2003-01-31

    In May 2002, the United States Department of Energy (DOE) signed Assistance Instrument Number DE-FC09-02CH11109 with the Medical University of South Carolina (MUSC) to support the Environmental Biosciences Program (EBP). This funding instrument replaces DOE Assistance Instrument Number DE-FC02-98CH10902. EBP is an integrated, multidisciplinary scientific program, employing a range of research initiatives to identify, study and resolve environmental health risk issues. These initiatives are consistent with the Medical University's role as a comprehensive state-supported health sciences institution and the nation's need for new and better approaches to the solution of a complex and expansive array of environment-related health problems. The intrinsic capabilities of a comprehensive health sciences institution enable the Medical University to be a national resource for the scientific investigation of environmental health issues. EBP's success in convening worldwide scientific expertise is due in part to the inherent credibility the Medical University brings to the process of addressing these complex issues.

  14. Second Quarter Report Environmental Biosciences Program

    Energy Technology Data Exchange (ETDEWEB)

    Lawrence C. Mohr, M.D.

    2002-10-31

    In May 2002, the United States Department of Energy (DOE) signed Assistance Instrument Number DE-FC09-02CH11109 with the Medical University of South Carolina (MUSC) to support the Environmental Biosciences Program (EBP). This funding instrument replaces DOE Assistance Instrument Number DE-FC02-98CH10902. EBP is an integrated, multidisciplinary scientific program, employing a range of research initiatives to identify, study and resolve environmental health risk issues. These initiatives are consistent with the Medical University's role as a comprehensive state-supported health sciences institution and the nation's need for new and better approaches to the solution of a complex and expansive array of environment-related health problems. The intrinsic capabilities of a comprehensive health sciences institution enable the Medical University to be a national resource for the scientific investigation of environmental health issues. EBP's success in convening worldwide scientific expertise is due in part to the inherent credibility the Medical University brings to the process of addressing these complex issues.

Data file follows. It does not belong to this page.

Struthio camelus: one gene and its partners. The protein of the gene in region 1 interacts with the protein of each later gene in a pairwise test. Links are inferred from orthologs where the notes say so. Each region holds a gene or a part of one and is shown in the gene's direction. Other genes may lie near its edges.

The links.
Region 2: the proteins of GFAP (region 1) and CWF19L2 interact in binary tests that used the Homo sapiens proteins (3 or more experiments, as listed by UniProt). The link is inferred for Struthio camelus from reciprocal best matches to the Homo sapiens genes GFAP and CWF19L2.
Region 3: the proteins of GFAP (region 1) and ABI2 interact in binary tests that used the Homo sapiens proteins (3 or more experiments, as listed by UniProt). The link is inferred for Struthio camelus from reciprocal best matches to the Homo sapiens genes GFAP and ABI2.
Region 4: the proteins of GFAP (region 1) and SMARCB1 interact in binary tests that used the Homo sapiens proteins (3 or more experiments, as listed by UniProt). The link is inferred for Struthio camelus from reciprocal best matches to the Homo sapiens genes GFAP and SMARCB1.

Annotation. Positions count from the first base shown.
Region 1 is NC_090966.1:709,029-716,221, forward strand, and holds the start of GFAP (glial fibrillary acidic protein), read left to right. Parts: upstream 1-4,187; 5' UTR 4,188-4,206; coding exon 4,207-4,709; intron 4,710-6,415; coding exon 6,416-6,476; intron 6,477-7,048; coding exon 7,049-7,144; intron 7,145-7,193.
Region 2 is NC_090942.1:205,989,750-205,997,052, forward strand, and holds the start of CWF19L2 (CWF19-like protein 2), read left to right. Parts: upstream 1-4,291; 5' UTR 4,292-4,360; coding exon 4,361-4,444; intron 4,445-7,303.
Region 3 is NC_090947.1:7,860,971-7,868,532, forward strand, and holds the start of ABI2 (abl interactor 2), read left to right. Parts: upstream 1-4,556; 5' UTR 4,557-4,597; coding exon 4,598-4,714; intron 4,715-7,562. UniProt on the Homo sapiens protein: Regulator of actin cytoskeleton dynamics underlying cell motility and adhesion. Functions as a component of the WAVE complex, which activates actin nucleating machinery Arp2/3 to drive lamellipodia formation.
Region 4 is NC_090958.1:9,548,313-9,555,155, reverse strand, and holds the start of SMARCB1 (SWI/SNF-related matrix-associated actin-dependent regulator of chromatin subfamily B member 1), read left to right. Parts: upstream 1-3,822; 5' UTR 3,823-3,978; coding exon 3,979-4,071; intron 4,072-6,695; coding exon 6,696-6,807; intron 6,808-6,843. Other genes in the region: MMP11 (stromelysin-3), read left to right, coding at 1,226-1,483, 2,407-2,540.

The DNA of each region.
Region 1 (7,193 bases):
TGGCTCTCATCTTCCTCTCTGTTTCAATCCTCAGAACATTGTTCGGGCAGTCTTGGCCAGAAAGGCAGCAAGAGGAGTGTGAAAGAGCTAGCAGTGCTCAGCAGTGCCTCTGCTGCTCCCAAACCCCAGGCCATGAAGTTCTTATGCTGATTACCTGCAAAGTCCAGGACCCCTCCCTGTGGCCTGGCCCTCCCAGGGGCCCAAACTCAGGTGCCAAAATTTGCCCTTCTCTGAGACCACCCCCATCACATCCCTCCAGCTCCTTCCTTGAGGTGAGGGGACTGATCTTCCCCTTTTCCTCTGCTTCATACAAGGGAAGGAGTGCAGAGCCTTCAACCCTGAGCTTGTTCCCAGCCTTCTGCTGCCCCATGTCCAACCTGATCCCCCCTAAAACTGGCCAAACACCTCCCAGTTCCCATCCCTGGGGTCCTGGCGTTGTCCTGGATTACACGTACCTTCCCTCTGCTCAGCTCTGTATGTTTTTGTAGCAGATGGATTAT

15. Environmental Biosciences Program Report for Year 3

    Energy Technology Data Exchange (ETDEWEB)

    Lawrence C. Mohr, M.D.

    2007-04-30

    In May 2002, the United States Department of Energy (DOE) signed Assistance Instrument Number DE-FC09-02CH11109 with the Medical University of South Carolina (MUSC) to support the Environmental Biosciences Program (EBP). This funding instrument replaces DOE Assistance Instrument Number DE-FC02-98CH10902. EBP is an integrated, multidisciplinary scientific research program, employing a range of research initiatives to identify, study and resolve environmental health risks. These initiatives are consistent with the MUSC role as a comprehensive state-supported health sciences institution and with the nation's need for new and better approaches to the solution of a complex and expansive array of environment-related health problems. The intrinsic capabilities of a comprehensive health sciences institution enable MUSC to be a national resource for the scientific investigation of environmental health issues. EBPs success as a nationally prominent research program is due, in part, to its ability to task-organize scientific expertise from multiple disciplines in addressing these complex problems. Current research projects have focused EBP talent and resources on providing the scientific basis for risk-based standards, risk-based decision making and the accelerated clean-up of widespread environmental hazards. These hazards include trichloroethylene and low-dose ionizing radiation. Work on the trichloroethylene research projects has been slowed as a result of funding uncertainties. The impact of these funding uncertainties has been discussed with the DOE. Plans for restructuring the performance schedule of the trichloroethylene projects have been submitted to the department. A project is also being conducted in the use of geographical information system technology to analyze population health risks related to environmental hazards as a tool for risk-based decision-making. Questions, comments or requests for further information concerning the activities under this

  16. Environmental Biosciences Program Second Quarter Report

    Energy Technology Data Exchange (ETDEWEB)

    Lawrence C. Mohr, M.D.

    2004-12-31